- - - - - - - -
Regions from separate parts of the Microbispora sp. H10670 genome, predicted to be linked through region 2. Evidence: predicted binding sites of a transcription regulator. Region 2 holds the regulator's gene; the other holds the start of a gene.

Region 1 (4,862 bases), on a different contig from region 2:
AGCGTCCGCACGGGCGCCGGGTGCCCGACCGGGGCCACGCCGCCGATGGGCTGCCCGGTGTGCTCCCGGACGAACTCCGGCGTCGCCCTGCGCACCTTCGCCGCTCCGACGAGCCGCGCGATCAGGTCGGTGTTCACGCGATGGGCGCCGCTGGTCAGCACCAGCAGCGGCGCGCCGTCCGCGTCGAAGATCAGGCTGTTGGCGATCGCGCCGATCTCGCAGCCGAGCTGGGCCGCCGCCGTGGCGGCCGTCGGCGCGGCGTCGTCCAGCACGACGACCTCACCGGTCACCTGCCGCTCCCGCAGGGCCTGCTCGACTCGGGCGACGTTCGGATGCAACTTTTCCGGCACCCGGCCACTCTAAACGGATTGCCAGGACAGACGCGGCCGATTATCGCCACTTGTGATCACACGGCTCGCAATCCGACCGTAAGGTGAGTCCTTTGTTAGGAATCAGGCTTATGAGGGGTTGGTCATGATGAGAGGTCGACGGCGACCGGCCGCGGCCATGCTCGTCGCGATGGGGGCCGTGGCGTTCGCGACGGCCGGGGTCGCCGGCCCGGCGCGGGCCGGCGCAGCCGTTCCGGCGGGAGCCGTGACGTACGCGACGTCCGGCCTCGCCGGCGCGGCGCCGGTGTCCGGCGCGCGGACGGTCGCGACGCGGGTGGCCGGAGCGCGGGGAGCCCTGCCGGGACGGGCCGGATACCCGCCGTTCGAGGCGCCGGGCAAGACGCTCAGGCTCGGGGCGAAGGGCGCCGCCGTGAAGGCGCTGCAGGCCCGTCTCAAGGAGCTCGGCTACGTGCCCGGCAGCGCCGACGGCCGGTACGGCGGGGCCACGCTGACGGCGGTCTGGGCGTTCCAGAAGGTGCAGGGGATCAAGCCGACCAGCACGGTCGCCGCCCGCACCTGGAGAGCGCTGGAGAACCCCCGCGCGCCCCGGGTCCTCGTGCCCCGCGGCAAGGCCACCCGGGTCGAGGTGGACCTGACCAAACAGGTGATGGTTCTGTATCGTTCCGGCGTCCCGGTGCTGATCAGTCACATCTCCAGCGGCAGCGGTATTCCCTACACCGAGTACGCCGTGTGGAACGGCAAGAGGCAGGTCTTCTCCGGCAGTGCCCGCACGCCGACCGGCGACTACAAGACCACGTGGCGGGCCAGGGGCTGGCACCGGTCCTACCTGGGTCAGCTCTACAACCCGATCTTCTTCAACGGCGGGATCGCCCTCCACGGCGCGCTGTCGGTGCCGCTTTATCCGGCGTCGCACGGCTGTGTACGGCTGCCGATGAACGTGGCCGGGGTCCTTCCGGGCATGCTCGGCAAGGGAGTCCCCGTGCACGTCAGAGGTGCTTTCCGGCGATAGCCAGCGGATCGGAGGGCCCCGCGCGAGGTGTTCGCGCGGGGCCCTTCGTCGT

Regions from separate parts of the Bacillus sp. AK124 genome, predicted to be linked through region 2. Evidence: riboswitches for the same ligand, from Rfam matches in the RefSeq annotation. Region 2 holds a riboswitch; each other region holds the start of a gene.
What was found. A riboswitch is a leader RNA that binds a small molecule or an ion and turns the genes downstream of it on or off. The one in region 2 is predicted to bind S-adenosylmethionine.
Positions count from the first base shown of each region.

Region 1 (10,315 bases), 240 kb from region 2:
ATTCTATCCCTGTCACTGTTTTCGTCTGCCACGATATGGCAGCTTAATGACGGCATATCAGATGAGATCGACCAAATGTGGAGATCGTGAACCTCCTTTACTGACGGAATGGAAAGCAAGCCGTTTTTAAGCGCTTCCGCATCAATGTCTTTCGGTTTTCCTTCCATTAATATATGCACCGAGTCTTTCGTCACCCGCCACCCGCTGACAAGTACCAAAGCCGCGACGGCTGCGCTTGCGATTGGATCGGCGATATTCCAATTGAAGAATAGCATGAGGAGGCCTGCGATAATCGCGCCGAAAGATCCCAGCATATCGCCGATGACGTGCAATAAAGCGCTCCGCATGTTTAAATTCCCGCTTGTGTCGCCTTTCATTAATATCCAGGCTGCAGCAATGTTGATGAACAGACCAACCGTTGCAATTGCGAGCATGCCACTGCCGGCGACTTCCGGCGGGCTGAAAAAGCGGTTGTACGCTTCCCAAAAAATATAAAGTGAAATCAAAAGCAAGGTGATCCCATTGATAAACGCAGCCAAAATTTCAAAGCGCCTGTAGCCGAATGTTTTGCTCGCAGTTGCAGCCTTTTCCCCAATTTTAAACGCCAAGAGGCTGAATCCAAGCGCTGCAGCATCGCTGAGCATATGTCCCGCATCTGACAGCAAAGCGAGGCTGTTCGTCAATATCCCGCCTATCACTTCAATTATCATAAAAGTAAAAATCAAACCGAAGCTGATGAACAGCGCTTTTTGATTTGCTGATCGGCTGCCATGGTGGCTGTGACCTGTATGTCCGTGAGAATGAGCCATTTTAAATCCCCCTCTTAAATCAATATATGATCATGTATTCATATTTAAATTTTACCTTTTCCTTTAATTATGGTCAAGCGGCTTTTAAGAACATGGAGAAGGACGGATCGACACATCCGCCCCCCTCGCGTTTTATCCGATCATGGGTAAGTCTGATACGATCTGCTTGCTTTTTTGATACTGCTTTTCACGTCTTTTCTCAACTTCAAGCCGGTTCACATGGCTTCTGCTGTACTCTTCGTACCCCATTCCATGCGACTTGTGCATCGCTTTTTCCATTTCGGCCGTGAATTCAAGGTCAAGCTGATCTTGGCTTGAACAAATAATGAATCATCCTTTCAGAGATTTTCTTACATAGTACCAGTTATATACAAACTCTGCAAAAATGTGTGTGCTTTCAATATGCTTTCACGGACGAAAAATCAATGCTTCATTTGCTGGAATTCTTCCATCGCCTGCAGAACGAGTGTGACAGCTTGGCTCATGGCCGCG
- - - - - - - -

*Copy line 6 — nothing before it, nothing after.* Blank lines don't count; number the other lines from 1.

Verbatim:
Positions count from the first base shown of each region.